UK households could take measures to cut their dependence on foreign energy imports by 80% in the next five years, protecting them from repeats of the volatile energy prices seen in the last few years.

According to new analysis from the non-profit information provider Energy and Climate Intelligence Unit (ECIU), currently the average British home relies on imports for 67% of its energy use, with the majority being foreign fossil fuel imports for petrol cars, gas boilers and gas power stations that generate electricity.

The report recommends that British homes switch to electric cars and heat pumps that run off renewable energy, insulate homes to reduce heat waste, and increase domestic renewable energy production.

Such measures would stabilise energy costs while cutting the need for imports without the need for further North Sea exploration, according to the ECIU, which, according to its website, supports “informed debate on energy and climate change issues in the UK.”

Without this change, the typical UK home will import three megawatt-hours (MWh) more energy in 2030 than in 2024, an increase of around 20%.

If there are no new renewables upgrades and the UK continues licensing oil and gas exploration, by 2030, 20MWh of imported energy will be consumed by households throughout the year, 85% higher than the 3.4MWh of imported energy that would be needed if households were supported by more renewables.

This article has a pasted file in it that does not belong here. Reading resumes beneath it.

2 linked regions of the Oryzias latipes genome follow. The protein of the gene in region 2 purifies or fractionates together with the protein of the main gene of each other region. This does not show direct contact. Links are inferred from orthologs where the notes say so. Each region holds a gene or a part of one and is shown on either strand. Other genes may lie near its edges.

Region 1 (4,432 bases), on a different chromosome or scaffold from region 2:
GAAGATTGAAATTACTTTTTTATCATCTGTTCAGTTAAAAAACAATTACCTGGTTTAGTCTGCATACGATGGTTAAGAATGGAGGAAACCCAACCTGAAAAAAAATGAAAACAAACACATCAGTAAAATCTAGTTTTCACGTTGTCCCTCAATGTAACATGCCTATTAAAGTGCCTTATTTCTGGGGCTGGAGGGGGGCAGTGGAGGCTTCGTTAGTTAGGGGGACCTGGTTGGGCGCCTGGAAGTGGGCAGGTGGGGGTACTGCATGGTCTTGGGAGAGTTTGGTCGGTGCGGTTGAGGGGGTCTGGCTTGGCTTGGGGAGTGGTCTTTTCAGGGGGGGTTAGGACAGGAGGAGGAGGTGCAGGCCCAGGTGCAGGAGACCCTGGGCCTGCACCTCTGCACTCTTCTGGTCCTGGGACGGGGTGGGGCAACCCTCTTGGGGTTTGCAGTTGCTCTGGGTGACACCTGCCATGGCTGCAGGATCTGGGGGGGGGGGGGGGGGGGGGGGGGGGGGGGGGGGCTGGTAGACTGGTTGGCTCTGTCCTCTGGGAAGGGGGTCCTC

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Dr Simon Cran-McGreehin, head of analysis at ECIU, said: “Here is a real opportunity in the next parliament for the new government to help more households buy British when it comes to energy, helping them to make the switch to be powered by British renewables that won’t run out.

“New exploration in the North Sea is largely irrelevant for energy security, likely to make only a very marginal difference, and certainly not to bills, given prices are largely set internationally. If you are not focused on renewables, you are not focused on energy independence. That is simply the way the numbers stack up.”

John Browne, former head of BP, recently said the next UK Government should “call a halt” to new North Sea oil and gas projects.